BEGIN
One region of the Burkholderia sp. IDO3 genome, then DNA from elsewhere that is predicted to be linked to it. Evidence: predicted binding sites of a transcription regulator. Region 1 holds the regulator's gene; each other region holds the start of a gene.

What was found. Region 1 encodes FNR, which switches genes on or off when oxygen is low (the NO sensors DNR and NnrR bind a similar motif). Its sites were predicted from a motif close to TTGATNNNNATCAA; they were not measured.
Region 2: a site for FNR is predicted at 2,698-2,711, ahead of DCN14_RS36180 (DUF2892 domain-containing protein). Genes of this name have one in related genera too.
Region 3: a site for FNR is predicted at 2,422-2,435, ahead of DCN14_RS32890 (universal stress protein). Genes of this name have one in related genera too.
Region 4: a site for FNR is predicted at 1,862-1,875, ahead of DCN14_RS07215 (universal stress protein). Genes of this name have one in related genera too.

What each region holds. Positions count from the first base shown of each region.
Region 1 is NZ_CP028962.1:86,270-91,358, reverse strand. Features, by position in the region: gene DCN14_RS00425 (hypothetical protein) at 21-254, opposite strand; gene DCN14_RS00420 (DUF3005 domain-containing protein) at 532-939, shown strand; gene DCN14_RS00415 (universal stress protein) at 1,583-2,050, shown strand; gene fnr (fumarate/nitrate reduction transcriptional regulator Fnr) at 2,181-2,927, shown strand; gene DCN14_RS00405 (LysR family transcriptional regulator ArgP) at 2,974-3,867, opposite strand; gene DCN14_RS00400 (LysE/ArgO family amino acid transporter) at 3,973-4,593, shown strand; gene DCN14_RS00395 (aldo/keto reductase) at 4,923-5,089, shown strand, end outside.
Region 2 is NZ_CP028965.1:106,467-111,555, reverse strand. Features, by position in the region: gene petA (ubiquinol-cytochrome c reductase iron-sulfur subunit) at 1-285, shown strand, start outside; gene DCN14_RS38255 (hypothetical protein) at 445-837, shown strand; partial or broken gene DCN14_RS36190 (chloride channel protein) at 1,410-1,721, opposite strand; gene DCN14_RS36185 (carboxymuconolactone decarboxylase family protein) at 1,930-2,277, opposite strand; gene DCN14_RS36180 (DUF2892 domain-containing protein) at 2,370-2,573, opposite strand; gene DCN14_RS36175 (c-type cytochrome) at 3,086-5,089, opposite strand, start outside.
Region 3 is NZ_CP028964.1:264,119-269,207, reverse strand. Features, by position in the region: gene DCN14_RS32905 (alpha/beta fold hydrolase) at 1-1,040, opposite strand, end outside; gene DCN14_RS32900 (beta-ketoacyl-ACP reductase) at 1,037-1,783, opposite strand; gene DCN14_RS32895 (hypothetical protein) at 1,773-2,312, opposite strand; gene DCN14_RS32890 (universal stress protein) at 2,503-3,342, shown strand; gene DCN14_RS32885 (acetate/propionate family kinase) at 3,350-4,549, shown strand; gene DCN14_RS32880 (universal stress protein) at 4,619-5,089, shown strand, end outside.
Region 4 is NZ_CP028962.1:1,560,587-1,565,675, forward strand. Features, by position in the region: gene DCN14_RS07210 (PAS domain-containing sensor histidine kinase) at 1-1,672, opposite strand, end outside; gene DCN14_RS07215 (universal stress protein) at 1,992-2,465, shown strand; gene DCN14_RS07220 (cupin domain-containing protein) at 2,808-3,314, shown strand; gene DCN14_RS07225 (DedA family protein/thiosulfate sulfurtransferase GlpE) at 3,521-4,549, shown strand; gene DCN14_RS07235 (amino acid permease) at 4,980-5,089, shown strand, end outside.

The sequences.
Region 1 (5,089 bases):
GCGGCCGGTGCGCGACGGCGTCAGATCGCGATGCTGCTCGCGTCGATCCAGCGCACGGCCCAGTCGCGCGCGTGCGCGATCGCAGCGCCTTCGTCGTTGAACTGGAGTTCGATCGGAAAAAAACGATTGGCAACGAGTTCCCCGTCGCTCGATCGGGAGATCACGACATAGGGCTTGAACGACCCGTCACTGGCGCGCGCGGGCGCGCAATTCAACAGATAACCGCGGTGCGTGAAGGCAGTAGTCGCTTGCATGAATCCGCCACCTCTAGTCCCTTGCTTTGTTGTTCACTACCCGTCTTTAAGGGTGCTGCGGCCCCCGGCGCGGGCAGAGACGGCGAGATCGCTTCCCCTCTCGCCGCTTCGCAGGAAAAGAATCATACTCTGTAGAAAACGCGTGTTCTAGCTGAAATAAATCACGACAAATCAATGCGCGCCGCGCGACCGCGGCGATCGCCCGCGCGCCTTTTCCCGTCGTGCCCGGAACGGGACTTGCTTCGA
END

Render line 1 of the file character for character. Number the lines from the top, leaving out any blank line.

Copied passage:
One region of the Burkholderia sp. IDO3 genome, then DNA from elsewhere that is predicted to be linked to it. Evidence: predicted binding sites of a transcription regulator. Region 1 holds the regulator's gene; each other region holds the start of a gene.